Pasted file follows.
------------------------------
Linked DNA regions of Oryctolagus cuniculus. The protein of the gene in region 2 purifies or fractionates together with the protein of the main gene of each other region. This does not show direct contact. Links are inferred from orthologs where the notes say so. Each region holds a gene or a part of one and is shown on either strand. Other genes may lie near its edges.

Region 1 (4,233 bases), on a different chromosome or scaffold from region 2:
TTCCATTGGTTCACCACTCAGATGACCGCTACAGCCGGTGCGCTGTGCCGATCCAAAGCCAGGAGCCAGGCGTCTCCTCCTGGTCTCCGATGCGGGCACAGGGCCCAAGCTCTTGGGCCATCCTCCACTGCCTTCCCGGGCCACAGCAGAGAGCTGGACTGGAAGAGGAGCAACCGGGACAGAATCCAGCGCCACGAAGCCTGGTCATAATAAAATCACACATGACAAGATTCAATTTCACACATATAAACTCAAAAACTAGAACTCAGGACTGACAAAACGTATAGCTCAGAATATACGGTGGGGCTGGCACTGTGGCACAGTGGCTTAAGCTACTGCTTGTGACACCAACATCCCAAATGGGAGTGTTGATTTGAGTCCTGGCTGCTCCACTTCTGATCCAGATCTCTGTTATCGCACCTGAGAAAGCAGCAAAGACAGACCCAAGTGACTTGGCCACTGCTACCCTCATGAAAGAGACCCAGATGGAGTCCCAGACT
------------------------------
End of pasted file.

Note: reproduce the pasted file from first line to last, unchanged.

Linked DNA regions of Oryctolagus cuniculus. The protein of the gene in region 2 purifies or fractionates together with the protein of the main gene of each other region. This does not show direct contact. Links are inferred from orthologs where the notes say so. Each region holds a gene or a part of one and is shown on either strand. Other genes may lie near its edges.

Region 1 (4,233 bases), on a different chromosome or scaffold from region 2:
TTCCATTGGTTCACCACTCAGATGACCGCTACAGCCGGTGCGCTGTGCCGATCCAAAGCCAGGAGCCAGGCGTCTCCTCCTGGTCTCCGATGCGGGCACAGGGCCCAAGCTCTTGGGCCATCCTCCACTGCCTTCCCGGGCCACAGCAGAGAGCTGGACTGGAAGAGGAGCAACCGGGACAGAATCCAGCGCCACGAAGCCTGGTCATAATAAAATCACACATGACAAGATTCAATTTCACACATATAAACTCAAAAACTAGAACTCAGGACTGACAAAACGTATAGCTCAGAATATACGGTGGGGCTGGCACTGTGGCACAGTGGCTTAAGCTACTGCTTGTGACACCAACATCCCAAATGGGAGTGTTGATTTGAGTCCTGGCTGCTCCACTTCTGATCCAGATCTCTGTTATCGCACCTGAGAAAGCAGCAAAGACAGACCCAAGTGACTTGGCCACTGCTACCCTCATGAAAGAGACCCAGATGGAGTCCCAGACT